Knowing your target clients and target demographics will allow you to narrow your marketing to those interested in what you can offer, greatly reducing the budget necessary to reach those interested in your product.

When you're working for a client that hired you for what you do and HOW you do it, your communication skills are still an important part of getting the job done to everybody's satisfaction. Differing expectations are a recipe for failure. About a year ago, I was hired by a production company for a commercial shoot at a gym. The gym was their client, and the producer was hired to commission still and video shoots for the gym's advertising campaigns. I came in and was briefed by the producer, who was on-site, and he reiterated all we discussed during the planning stages of the shoot. The concepts were clear, the portrait style I have would work well with the gym's style and after 3 hours of intense shooting with fitness models, we wrapped the shoot.

Model releases were signed, gear was packed up, turn-around times for images were discussed, and the shoot was a success. I was very happy with the images and knew I nailed everything on the producer's shot list, plus some extras I had in mind. Fast forward one week, I saw some previews of videos incorporating my stills, the producer was excited and loved the content. Casually, the producer mentioned the client was happy with the images and may want to schedule another shoot for more content. Win. The very next day I answer my cell phone, the gym's owner was on the other end and sounded very upset. He was satisfied with the images, but felt like there were important concepts left out - left out of the shot list is what I was thinking as he spoke. He told me matter-of-factly that I didn't complete my job and he wouldn't pay the rest of what he owed me unless I came out and finished my job. He hung up the phone before I could get a word in. I was incredibly discouraged. I knew the images were great, I knew I covered everything the producer and I discussed, several times and in depth, but there was a miscommunication between the client, the producer, and then to me.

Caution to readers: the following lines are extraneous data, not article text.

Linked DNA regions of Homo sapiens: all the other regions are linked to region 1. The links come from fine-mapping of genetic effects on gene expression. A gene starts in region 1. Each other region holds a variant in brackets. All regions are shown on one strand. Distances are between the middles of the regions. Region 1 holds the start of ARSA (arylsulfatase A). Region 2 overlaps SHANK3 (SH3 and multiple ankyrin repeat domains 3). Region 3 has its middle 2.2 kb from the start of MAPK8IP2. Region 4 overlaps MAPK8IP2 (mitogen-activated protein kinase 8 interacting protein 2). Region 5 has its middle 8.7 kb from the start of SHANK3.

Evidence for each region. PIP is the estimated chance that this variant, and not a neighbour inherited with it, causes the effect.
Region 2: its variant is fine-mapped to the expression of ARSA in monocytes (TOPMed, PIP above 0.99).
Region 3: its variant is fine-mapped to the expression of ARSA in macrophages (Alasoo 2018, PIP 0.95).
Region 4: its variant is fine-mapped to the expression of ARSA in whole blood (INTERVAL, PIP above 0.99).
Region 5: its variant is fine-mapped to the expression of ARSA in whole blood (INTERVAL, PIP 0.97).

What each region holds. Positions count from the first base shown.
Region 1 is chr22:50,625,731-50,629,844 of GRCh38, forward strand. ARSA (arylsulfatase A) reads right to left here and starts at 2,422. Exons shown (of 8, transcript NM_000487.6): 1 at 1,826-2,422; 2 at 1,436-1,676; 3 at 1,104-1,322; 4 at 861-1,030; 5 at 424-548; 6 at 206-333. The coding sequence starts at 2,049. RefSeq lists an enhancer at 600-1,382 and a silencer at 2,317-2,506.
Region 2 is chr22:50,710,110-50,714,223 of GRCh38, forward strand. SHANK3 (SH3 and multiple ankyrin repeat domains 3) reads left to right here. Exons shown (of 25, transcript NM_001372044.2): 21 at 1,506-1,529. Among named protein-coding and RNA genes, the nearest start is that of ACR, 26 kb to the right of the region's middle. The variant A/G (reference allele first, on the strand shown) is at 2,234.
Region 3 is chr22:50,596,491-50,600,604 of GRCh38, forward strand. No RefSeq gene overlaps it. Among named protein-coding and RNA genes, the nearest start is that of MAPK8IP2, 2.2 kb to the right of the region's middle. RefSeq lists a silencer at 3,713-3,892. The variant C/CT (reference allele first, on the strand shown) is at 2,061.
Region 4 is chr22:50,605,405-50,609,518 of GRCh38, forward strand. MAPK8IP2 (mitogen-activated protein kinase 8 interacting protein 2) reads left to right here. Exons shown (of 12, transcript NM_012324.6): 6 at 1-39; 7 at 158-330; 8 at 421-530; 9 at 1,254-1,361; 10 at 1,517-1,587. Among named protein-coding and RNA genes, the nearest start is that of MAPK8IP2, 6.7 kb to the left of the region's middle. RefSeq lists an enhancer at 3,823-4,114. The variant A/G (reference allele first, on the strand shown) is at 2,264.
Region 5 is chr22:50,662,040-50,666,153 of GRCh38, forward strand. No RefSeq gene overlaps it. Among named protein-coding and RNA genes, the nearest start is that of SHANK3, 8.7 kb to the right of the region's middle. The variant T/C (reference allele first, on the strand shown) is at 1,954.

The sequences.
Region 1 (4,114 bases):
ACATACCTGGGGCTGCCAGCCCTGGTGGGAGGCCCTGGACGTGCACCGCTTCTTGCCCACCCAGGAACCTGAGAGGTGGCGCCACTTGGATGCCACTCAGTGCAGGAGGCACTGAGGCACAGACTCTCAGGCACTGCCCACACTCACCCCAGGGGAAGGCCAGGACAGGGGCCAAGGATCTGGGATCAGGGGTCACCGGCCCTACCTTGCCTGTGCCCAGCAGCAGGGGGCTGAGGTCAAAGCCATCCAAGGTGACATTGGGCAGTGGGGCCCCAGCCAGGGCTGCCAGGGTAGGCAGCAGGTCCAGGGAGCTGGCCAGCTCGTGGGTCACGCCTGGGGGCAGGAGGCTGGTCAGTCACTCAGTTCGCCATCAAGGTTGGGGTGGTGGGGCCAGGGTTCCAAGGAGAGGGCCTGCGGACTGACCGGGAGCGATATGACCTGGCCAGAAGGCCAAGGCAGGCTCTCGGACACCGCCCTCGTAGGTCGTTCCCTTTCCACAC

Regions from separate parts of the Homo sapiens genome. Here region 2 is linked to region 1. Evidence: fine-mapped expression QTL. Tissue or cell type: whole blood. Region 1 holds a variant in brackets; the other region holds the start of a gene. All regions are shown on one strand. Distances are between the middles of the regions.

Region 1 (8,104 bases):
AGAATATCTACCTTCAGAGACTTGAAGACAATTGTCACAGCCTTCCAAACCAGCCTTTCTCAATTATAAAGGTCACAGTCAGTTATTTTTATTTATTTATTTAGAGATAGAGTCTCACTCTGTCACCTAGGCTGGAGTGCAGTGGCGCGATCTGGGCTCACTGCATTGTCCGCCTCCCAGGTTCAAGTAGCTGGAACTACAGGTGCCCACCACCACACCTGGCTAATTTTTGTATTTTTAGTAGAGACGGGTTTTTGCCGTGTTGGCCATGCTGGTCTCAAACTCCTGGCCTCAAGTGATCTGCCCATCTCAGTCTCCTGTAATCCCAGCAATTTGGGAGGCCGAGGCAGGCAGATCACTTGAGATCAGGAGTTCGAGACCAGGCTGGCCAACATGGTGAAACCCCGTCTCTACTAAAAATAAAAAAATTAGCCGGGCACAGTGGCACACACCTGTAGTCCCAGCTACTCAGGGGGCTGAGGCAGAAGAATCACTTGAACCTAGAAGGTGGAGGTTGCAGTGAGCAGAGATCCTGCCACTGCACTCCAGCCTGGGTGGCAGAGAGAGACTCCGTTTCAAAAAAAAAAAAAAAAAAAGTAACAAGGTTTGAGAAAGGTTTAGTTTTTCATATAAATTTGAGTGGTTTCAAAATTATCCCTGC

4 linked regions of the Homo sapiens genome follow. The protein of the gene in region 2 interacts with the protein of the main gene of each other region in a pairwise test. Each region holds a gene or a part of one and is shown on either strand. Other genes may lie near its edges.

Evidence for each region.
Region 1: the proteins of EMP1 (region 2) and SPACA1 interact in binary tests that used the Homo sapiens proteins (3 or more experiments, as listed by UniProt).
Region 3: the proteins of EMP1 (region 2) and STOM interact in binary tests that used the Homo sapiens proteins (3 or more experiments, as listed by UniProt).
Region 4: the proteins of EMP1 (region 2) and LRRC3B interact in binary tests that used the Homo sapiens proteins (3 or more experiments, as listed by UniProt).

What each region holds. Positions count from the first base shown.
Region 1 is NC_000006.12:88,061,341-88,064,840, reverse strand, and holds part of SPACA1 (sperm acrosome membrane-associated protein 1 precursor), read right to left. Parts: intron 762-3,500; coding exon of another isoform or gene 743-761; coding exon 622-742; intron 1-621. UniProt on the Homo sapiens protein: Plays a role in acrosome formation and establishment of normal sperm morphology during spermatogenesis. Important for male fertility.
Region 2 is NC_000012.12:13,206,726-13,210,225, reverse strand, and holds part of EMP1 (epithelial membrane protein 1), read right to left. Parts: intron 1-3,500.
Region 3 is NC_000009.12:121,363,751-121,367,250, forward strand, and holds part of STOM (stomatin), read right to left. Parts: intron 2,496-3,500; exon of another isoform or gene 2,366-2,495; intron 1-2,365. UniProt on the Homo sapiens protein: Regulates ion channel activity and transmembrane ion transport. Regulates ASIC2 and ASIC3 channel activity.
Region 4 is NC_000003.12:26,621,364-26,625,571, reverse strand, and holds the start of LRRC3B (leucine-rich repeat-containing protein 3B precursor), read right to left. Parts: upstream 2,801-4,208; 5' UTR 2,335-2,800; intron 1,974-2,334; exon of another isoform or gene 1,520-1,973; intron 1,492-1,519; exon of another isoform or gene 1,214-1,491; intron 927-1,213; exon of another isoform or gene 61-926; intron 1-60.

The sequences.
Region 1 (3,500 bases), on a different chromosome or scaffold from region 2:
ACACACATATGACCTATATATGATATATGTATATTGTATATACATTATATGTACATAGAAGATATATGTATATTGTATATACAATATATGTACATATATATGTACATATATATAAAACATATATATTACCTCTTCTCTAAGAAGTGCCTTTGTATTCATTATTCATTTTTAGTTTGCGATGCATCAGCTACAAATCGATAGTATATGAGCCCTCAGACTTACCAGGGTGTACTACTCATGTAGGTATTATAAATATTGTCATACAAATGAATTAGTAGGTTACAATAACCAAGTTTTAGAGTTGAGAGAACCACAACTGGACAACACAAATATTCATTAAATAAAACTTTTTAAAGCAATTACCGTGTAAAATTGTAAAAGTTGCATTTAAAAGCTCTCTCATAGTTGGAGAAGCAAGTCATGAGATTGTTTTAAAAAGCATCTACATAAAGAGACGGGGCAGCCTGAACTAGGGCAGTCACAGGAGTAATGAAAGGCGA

There never was a second shoot, the client never did pay that invoice, and my shots were never part of the final ad campaign. I felt rejected and was really down about that job, I still am when I think about it. Poor communication between other parties can set us up for failure and rejection just as easily as taking on the wrong clients, the wrong jobs, or not clearly understanding the clients needs. I communicated clearly with my client's representative, the producer, but I still couldn't satisfy the client because of a breakdown in communication elsewhere in the chain. Like I said, rejection can still happen at anytime, but being proactive in your communication reduces the likelihood of that type of event.

You cannot be great in a creative field without investing yourself into your projects, and there will be times when you the photographer, you the artist, you the designer, gets rejected. You the person is not being rejected, as much as it feels like that at times. Taking every hit personally will wear you out. I'm saying that to both of us.

Work for those who value your work, understand what you do and know who to do it for. Understand the expectations of your finished work. Communicate well. When you feel rejected look at what went wrong, fix problems, learn lessons, and move on. Be creative. Be yourself.